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Lindsay Bell

THE YEAR IN WHICH EVERYONE DIES

 

Nobody turns over at night

to find her wide-eyed listless lover

unquieted by the thought of sleep,

 

puts her hand out, tentative, searching

for folds in which light hides a nose,

or lips slack with wishing for turn of day.

 

Baby wishes she were grown up,

but she has no idea that this entails

negotiating with prior wishes.

 

In the meantime – that is, the hour least

of all bewitching, in which the smallness

of dark meets the smallness of morning

 

the news meets her, looks her up and down

as she might feel a breeze moves around her

deliberately and excuses itself into a

 

corner. He is gone. Not to more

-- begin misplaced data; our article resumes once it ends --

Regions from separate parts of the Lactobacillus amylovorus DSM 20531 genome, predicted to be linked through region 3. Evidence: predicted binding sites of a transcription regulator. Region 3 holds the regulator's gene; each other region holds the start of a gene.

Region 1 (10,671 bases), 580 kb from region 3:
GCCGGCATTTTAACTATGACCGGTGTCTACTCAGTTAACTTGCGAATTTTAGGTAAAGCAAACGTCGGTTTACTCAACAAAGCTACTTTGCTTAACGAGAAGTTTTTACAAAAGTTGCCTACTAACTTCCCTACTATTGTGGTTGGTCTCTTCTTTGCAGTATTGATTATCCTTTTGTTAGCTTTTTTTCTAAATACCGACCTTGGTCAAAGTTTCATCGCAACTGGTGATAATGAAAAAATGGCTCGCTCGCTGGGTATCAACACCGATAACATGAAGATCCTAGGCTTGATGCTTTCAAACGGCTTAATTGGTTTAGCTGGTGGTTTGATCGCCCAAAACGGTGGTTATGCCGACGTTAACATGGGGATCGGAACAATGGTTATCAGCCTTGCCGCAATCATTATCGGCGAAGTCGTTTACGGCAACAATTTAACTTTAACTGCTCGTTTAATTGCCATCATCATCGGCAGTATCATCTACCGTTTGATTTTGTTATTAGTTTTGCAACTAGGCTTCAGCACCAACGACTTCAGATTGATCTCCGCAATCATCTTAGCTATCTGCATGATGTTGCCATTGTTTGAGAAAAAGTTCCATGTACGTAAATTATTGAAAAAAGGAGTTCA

clutching fever, not to defeat wakefulness

by fixing windows, but really gone.

 

 

 

CATCHING THE HEM OF A TROPICAL DEPRESSION, WE MAKE TO HEAD INLAND

 

I was bribing you with red licorice.

You were at the top of the stairs and would not come down,

not for licorice,

nor our great bear of a hypothetical dog,

nor a bunny hug.

We could feel the wind tug through the walls.

You hugged the banister.

I looked up, imploring, from the foot.

I’m sure I looked like a statue of the Ascension.

You wanted to sleep in the bathtub or read Boy’s Life.

You wanted to get drunk.

I wanted to let you; but also, I wanted to protect you from yourself,

hoist your improbable frame over my shoulder,

take you with me,

though I hardly had a better plan for survival.

Let alone a beautiful life.

The last one didn’t work.

 

I’ve felt myself going telegraphic.

But now there’s no way to intercede for the terrible

distance we are about to close in on one another.

It’s better than meeting in a squall.

We are as close to becoming one

as a two-headed hydra screaming judgment can be.

We hate the city and are happy to go west.

Are you happy to go with me?

Have you grown into the calm man I see,

(I think I see) the good eater?

 



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